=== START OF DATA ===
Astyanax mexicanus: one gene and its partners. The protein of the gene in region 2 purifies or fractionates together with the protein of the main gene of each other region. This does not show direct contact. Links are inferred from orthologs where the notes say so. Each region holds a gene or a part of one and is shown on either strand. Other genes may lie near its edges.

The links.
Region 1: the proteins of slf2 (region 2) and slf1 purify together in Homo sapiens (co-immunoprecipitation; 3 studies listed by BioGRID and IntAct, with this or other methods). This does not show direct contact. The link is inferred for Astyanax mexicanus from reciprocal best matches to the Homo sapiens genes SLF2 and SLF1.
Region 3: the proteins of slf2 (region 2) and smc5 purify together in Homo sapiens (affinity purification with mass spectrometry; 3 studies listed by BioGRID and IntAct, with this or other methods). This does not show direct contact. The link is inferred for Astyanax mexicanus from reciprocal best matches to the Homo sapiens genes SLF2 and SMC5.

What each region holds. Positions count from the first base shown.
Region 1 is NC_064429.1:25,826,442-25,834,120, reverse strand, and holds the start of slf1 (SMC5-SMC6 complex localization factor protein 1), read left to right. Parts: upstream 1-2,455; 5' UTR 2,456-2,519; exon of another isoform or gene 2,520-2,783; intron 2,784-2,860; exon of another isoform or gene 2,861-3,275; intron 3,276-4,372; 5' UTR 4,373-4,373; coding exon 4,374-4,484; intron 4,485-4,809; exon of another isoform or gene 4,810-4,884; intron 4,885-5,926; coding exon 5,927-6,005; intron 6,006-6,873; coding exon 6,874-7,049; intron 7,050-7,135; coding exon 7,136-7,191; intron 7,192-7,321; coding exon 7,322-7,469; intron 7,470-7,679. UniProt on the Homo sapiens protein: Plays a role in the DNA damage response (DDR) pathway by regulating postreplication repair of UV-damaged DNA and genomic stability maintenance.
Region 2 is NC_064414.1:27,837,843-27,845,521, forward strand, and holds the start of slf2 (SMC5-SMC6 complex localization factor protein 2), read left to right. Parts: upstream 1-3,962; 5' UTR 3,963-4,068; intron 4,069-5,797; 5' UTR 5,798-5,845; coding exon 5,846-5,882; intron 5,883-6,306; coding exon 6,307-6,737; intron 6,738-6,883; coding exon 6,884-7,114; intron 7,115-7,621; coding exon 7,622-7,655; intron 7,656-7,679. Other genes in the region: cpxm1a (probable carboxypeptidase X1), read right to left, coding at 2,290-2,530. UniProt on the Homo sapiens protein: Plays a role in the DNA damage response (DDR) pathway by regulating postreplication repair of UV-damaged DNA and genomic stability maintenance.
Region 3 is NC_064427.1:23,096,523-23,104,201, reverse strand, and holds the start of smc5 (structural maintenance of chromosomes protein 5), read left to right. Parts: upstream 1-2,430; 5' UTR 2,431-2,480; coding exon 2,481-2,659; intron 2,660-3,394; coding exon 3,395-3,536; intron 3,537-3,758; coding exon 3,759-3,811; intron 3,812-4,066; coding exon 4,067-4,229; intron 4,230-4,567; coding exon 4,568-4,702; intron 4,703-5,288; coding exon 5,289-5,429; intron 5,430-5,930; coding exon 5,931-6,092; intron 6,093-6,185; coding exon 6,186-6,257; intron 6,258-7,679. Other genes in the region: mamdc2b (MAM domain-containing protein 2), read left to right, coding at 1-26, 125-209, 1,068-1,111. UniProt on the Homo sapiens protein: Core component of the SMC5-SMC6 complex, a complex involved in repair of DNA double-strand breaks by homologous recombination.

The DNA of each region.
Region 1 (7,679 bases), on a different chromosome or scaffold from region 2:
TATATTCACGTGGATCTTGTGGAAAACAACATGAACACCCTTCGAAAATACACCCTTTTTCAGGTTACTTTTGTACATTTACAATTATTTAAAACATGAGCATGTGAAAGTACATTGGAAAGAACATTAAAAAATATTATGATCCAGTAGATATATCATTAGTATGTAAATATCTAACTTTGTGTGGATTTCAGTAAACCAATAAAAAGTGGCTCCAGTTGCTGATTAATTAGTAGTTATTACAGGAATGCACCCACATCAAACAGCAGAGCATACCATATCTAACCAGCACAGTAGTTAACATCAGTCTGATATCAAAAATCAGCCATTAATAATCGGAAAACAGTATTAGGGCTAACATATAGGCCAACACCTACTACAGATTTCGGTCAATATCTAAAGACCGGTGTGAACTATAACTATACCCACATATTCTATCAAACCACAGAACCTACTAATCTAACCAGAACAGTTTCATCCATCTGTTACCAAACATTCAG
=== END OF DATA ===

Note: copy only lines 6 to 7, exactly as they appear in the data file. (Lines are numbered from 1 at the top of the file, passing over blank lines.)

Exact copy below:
Region 1 is NC_064429.1:25,826,442-25,834,120, reverse strand, and holds the start of slf1 (SMC5-SMC6 complex localization factor protein 1), read left to right. Parts: upstream 1-2,455; 5' UTR 2,456-2,519; exon of another isoform or gene 2,520-2,783; intron 2,784-2,860; exon of another isoform or gene 2,861-3,275; intron 3,276-4,372; 5' UTR 4,373-4,373; coding exon 4,374-4,484; intron 4,485-4,809; exon of another isoform or gene 4,810-4,884; intron 4,885-5,926; coding exon 5,927-6,005; intron 6,006-6,873; coding exon 6,874-7,049; intron 7,050-7,135; coding exon 7,136-7,191; intron 7,192-7,321; coding exon 7,322-7,469; intron 7,470-7,679. UniProt on the Homo sapiens protein: Plays a role in the DNA damage response (DDR) pathway by regulating postreplication repair of UV-damaged DNA and genomic stability maintenance.
Region 2 is NC_064414.1:27,837,843-27,845,521, forward strand, and holds the start of slf2 (SMC5-SMC6 complex localization factor protein 2), read left to right. Parts: upstream 1-3,962; 5' UTR 3,963-4,068; intron 4,069-5,797; 5' UTR 5,798-5,845; coding exon 5,846-5,882; intron 5,883-6,306; coding exon 6,307-6,737; intron 6,738-6,883; coding exon 6,884-7,114; intron 7,115-7,621; coding exon 7,622-7,655; intron 7,656-7,679. Other genes in the region: cpxm1a (probable carboxypeptidase X1), read right to left, coding at 2,290-2,530. UniProt on the Homo sapiens protein: Plays a role in the DNA damage response (DDR) pathway by regulating postreplication repair of UV-damaged DNA and genomic stability maintenance.